A South Plainfield, N.J., spice plant where 27 people work will close by March. A Sacramento, Calif., plant where some 700 workers produce soups, sauces, and beverages will be closed down in stages, fully closing by July. The Sacramento plant is the oldest in Campbell's U.S. network and has the dubious distinction of having the highest production costs on a per-case basis.
Campbell is trying to rebrand itself in the face of changing consumer tastes. The company purchased Bolthouse Farms earlier this summer, moving into the more promising fresh packaged food business.
The company acknowledged the difficulty this will cause employees and said Campbell expects the actions to save the company $30 million per year by fiscal 2016. Shares of Campbell were down slightly, losing $0.12 to trade at $34.74 in morning trading.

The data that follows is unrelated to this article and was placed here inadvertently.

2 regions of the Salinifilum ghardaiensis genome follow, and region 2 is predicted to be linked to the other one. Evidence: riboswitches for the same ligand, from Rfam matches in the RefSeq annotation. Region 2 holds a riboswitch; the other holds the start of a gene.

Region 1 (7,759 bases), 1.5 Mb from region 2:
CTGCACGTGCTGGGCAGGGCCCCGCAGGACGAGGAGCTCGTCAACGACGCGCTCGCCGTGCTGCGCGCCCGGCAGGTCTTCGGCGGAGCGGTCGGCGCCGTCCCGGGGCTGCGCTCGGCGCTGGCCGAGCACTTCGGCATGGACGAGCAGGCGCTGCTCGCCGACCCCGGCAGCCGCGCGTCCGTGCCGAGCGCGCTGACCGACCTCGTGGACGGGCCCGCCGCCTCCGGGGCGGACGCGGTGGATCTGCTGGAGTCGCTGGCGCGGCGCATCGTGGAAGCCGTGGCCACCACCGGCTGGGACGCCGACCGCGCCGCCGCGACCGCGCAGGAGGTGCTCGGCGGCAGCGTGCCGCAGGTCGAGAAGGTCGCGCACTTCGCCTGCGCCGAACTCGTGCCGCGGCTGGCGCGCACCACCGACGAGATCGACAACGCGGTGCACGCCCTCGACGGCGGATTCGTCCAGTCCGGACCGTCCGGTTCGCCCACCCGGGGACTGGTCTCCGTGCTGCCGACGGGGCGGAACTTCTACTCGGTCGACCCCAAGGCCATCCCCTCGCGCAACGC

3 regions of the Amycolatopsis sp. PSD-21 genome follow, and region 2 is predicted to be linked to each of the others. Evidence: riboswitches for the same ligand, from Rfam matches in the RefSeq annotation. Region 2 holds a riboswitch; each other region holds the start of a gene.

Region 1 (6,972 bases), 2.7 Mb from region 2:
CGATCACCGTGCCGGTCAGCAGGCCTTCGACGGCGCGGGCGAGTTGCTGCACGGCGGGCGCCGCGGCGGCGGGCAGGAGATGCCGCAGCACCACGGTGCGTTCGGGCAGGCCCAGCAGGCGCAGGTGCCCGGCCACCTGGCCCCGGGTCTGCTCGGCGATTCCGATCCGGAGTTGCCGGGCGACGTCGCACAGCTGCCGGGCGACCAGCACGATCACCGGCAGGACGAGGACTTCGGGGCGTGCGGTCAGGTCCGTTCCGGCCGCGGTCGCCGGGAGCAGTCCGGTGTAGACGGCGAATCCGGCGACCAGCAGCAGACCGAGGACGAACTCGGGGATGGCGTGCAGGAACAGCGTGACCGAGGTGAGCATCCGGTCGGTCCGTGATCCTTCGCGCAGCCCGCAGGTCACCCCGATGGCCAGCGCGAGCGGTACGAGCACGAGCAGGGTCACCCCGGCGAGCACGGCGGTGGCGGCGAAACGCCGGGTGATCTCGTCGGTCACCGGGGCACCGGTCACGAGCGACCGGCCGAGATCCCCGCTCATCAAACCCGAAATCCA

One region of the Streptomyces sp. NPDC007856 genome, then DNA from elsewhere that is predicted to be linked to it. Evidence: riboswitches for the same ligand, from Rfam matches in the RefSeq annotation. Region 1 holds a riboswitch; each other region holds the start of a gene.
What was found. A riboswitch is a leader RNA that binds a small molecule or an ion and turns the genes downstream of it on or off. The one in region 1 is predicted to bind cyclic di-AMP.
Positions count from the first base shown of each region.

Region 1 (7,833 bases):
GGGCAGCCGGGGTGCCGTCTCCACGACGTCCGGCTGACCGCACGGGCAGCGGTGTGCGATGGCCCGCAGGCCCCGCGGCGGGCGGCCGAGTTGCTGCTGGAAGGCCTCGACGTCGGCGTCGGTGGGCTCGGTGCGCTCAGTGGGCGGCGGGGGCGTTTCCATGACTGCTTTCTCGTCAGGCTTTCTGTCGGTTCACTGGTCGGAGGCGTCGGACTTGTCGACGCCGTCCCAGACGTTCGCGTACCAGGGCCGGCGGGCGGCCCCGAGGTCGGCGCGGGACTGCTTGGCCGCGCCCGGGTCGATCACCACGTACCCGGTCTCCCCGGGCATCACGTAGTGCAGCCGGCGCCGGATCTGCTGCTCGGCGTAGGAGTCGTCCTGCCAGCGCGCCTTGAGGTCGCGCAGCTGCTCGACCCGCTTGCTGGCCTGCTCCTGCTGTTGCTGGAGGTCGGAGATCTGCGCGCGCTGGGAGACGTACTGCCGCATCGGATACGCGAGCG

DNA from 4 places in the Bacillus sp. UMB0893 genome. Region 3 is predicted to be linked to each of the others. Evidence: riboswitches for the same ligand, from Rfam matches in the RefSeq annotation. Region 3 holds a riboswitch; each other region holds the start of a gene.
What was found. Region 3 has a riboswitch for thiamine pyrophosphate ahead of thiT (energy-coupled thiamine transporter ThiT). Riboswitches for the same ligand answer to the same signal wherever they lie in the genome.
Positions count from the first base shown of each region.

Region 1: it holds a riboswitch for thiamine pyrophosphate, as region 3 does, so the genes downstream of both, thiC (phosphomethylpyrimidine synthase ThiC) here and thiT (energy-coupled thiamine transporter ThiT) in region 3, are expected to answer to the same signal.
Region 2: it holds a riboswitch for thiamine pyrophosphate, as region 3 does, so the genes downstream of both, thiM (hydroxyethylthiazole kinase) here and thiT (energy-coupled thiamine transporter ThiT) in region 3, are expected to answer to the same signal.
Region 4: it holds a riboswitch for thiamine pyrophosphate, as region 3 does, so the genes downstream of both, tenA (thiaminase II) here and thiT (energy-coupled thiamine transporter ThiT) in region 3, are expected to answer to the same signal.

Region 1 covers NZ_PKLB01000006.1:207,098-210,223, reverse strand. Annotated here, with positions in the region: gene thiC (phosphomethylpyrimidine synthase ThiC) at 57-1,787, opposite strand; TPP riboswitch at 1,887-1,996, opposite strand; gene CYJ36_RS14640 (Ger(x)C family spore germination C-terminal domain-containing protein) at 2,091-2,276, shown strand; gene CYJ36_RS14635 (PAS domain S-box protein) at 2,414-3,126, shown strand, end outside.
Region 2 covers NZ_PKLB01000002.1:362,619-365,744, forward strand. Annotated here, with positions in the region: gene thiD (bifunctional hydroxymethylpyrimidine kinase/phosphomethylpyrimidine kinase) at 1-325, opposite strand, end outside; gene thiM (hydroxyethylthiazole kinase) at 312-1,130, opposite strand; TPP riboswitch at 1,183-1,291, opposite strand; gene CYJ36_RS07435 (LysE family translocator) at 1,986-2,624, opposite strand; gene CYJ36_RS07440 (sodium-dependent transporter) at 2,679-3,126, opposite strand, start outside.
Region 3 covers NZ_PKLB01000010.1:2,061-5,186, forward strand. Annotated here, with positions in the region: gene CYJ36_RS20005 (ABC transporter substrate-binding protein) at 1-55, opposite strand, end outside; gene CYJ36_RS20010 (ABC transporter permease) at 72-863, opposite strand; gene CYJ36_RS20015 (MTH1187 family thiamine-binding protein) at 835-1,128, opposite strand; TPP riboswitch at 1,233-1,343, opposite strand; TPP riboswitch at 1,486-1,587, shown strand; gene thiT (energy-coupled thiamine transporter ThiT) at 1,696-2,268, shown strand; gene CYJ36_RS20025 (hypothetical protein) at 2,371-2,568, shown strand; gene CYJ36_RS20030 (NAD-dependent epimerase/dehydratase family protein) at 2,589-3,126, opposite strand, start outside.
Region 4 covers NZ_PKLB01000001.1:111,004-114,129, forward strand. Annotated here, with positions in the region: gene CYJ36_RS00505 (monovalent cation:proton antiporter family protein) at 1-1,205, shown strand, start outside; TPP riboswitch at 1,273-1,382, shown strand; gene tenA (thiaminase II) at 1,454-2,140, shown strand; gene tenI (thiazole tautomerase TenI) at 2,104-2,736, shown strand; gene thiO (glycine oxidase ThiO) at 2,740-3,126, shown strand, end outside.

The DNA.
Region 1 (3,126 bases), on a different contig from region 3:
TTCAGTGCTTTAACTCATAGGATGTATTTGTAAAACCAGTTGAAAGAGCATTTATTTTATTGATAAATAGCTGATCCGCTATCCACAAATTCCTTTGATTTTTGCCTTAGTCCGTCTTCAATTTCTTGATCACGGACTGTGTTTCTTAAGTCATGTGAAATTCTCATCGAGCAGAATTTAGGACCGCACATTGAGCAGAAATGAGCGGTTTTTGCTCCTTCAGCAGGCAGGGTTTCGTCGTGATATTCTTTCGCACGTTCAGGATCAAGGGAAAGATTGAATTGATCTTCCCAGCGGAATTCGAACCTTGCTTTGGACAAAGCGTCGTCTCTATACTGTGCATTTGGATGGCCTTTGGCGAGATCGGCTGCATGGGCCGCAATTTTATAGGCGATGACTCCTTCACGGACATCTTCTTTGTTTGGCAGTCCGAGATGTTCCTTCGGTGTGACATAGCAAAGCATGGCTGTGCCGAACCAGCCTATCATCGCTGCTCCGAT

"A number of factors have resulted in excess capacity in Campbell's U.S. thermal manufacturing network, including significant productivity improvements, volume declines of U.S. canned soup and an increased focus on new packaging formats which are often produced under co-manufacturing agreements," the company said in a statement. "We expect the steps we're announcing today to improve our competitiveness and performance by increasing our asset utilization, lowering our total delivered costs and enhancing the flexibility of our manufacturing network."